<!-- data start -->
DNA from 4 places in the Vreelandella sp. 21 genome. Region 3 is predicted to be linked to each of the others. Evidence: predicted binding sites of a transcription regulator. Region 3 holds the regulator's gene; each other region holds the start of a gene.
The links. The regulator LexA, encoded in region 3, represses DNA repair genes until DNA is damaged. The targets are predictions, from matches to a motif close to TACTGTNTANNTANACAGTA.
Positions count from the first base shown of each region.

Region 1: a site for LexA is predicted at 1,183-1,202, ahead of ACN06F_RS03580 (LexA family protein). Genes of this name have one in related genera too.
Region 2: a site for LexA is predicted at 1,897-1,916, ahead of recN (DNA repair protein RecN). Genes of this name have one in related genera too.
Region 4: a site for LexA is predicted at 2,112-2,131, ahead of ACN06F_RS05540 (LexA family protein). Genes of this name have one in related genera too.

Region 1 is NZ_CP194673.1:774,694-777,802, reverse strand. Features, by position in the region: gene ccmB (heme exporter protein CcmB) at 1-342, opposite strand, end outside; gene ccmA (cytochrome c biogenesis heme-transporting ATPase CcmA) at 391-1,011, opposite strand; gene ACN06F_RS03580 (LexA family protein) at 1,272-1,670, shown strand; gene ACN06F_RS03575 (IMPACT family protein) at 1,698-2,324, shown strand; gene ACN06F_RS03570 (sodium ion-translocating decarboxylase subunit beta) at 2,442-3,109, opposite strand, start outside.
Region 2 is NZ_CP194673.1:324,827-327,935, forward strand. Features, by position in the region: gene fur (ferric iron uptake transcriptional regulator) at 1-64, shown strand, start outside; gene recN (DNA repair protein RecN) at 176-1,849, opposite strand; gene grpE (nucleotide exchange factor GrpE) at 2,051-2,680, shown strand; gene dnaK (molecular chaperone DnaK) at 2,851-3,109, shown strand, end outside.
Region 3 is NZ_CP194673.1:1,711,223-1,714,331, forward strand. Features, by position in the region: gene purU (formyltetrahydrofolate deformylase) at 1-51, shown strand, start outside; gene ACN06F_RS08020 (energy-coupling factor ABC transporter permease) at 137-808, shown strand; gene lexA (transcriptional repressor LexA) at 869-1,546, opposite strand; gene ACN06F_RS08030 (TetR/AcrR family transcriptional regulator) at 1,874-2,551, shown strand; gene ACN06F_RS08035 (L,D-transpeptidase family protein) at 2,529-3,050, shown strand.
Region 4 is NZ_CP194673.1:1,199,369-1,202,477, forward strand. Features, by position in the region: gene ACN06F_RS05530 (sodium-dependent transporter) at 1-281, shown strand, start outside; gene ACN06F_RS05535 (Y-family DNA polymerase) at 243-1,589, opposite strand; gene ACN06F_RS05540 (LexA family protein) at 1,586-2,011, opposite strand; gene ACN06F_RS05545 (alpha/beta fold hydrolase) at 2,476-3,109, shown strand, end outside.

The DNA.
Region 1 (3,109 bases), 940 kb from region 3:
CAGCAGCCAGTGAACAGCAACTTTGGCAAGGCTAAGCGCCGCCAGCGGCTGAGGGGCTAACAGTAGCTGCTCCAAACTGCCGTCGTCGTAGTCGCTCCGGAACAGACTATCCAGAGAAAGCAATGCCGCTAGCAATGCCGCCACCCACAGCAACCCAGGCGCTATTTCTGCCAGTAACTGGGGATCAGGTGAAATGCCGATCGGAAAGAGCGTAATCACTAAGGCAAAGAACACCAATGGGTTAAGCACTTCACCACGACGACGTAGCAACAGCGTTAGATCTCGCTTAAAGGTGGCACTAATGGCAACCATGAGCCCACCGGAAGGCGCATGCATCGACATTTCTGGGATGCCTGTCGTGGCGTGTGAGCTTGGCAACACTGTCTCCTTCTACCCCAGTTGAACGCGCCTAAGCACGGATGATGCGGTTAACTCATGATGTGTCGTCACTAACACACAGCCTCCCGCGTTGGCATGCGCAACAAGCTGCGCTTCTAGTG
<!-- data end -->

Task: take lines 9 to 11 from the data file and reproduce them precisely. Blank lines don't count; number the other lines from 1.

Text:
Region 3 is NZ_CP194673.1:1,711,223-1,714,331, forward strand. Features, by position in the region: gene purU (formyltetrahydrofolate deformylase) at 1-51, shown strand, start outside; gene ACN06F_RS08020 (energy-coupling factor ABC transporter permease) at 137-808, shown strand; gene lexA (transcriptional repressor LexA) at 869-1,546, opposite strand; gene ACN06F_RS08030 (TetR/AcrR family transcriptional regulator) at 1,874-2,551, shown strand; gene ACN06F_RS08035 (L,D-transpeptidase family protein) at 2,529-3,050, shown strand.
Region 4 is NZ_CP194673.1:1,199,369-1,202,477, forward strand. Features, by position in the region: gene ACN06F_RS05530 (sodium-dependent transporter) at 1-281, shown strand, start outside; gene ACN06F_RS05535 (Y-family DNA polymerase) at 243-1,589, opposite strand; gene ACN06F_RS05540 (LexA family protein) at 1,586-2,011, opposite strand; gene ACN06F_RS05545 (alpha/beta fold hydrolase) at 2,476-3,109, shown strand, end outside.

The DNA.